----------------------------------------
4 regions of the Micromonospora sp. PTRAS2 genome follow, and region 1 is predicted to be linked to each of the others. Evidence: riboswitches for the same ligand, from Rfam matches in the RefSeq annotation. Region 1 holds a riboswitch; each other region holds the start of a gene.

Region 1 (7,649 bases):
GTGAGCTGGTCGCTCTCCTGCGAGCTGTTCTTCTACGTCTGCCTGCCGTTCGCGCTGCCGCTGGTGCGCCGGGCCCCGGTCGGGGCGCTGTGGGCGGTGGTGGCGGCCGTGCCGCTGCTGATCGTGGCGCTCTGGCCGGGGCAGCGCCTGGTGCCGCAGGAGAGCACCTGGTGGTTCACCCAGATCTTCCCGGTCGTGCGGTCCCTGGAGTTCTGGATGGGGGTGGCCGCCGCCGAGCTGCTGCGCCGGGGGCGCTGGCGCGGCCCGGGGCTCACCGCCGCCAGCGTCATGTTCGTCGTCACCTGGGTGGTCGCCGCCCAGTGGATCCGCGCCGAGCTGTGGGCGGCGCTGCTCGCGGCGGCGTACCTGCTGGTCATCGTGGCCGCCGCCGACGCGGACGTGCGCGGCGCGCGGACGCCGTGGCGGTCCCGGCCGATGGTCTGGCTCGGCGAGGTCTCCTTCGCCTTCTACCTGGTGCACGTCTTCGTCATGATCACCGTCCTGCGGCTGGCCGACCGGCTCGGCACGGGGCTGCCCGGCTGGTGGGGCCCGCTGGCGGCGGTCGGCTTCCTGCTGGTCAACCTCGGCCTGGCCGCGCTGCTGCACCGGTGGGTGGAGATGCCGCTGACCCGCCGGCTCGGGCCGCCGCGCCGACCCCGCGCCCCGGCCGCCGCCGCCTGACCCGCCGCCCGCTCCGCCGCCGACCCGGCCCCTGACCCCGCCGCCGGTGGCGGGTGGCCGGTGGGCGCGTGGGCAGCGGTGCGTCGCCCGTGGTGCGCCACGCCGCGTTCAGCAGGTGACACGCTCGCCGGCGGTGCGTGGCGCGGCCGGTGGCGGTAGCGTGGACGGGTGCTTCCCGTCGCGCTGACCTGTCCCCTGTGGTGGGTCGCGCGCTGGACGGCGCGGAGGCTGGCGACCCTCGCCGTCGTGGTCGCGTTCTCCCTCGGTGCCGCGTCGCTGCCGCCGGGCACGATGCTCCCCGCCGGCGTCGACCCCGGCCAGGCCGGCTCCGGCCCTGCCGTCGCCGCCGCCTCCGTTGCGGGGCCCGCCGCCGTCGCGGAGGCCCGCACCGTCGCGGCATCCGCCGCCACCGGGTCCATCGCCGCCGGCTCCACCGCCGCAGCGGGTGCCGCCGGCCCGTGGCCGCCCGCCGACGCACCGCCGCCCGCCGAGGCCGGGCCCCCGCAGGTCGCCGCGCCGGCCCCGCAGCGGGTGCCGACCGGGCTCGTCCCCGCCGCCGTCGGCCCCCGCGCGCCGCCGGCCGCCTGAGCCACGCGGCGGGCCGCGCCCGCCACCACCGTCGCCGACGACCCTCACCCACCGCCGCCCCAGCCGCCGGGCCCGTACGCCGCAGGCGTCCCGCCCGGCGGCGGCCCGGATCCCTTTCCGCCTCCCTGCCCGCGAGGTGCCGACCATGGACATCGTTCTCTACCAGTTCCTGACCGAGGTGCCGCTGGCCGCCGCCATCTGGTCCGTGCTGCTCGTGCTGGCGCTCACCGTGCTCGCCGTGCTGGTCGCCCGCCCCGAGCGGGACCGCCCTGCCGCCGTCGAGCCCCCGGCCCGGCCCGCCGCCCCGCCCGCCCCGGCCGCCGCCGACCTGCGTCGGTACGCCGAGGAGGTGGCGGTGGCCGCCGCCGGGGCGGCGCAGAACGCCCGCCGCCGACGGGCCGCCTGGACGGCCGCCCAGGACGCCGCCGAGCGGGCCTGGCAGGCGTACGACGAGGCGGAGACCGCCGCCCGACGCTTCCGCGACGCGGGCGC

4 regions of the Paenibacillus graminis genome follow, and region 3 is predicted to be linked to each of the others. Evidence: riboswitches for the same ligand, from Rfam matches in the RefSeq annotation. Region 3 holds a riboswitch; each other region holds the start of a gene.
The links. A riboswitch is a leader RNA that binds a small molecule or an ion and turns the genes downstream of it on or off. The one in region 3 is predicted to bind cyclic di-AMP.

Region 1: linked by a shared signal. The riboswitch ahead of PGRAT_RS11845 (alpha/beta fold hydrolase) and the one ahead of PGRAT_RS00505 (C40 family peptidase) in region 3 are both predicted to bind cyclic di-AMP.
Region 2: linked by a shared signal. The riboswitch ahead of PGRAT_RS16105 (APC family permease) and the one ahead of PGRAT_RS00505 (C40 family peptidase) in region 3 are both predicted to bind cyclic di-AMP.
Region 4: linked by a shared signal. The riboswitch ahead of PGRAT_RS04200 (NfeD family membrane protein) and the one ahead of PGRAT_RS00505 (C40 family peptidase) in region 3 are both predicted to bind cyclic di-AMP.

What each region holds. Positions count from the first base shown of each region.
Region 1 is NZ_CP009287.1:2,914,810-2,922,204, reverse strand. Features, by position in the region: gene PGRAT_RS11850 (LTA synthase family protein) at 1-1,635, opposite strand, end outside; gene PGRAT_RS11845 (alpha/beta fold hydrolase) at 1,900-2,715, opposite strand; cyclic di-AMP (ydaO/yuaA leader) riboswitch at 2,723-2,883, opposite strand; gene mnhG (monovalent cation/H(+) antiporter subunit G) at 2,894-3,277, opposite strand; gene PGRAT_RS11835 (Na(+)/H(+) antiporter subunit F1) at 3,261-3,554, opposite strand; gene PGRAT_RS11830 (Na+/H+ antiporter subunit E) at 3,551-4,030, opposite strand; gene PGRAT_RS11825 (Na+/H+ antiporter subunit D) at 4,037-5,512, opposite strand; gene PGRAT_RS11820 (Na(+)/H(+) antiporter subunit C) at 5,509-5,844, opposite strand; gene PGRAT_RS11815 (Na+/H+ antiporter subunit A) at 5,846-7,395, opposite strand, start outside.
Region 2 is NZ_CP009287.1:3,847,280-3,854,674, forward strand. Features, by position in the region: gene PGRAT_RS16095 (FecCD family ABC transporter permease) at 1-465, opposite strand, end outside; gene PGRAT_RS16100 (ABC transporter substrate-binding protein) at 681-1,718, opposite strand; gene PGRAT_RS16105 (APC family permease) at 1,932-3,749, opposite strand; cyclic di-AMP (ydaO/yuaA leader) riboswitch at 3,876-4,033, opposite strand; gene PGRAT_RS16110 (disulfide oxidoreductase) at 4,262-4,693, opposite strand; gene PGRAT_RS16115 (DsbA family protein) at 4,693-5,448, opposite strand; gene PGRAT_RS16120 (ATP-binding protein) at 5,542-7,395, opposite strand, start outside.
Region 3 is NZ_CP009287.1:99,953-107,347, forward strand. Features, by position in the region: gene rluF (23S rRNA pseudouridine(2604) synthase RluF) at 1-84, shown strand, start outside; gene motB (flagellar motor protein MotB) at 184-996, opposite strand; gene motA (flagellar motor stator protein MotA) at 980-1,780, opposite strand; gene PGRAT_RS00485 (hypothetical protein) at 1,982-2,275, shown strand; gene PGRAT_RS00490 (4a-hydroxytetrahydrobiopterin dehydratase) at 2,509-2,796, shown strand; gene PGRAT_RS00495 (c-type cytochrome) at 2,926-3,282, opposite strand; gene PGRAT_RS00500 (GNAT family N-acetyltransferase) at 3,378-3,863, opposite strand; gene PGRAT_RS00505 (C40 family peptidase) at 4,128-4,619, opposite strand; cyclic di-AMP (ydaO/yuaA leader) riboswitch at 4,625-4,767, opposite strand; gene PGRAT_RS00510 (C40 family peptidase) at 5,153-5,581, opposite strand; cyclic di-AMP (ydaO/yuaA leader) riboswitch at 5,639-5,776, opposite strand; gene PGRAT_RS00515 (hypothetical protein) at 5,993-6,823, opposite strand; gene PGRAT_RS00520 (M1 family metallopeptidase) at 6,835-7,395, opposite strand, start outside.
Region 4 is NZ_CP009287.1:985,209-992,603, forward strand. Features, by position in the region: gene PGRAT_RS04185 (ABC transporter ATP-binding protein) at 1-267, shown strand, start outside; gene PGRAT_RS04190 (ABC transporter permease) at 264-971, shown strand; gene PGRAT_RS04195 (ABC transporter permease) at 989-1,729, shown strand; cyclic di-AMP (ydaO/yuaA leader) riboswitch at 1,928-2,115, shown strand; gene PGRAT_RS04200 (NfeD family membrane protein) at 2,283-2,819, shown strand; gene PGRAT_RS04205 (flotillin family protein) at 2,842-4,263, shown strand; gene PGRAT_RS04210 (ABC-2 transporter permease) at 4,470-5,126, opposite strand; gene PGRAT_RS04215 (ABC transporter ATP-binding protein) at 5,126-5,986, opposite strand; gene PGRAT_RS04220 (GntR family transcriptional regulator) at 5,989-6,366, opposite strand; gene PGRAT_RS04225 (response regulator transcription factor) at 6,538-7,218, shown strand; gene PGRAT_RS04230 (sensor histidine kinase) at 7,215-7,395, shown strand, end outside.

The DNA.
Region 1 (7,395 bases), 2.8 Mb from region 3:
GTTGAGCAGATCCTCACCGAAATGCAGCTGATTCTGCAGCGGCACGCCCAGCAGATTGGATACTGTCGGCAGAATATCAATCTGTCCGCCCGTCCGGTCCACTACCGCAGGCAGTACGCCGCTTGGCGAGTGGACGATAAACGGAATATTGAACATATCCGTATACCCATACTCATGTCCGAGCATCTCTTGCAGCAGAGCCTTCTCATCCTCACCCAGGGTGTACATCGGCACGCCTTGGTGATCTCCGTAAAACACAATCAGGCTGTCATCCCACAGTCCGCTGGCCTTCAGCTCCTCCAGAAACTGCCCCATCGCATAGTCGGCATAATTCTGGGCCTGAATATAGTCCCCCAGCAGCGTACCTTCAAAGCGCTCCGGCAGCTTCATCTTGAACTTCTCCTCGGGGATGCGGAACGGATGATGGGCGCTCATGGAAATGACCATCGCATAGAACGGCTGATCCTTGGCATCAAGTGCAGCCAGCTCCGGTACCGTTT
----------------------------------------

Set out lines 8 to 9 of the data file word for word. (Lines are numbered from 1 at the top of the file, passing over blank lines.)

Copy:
Region 4: linked by a shared signal. The riboswitch ahead of PGRAT_RS04200 (NfeD family membrane protein) and the one ahead of PGRAT_RS00505 (C40 family peptidase) in region 3 are both predicted to bind cyclic di-AMP.

What each region holds. Positions count from the first base shown of each region.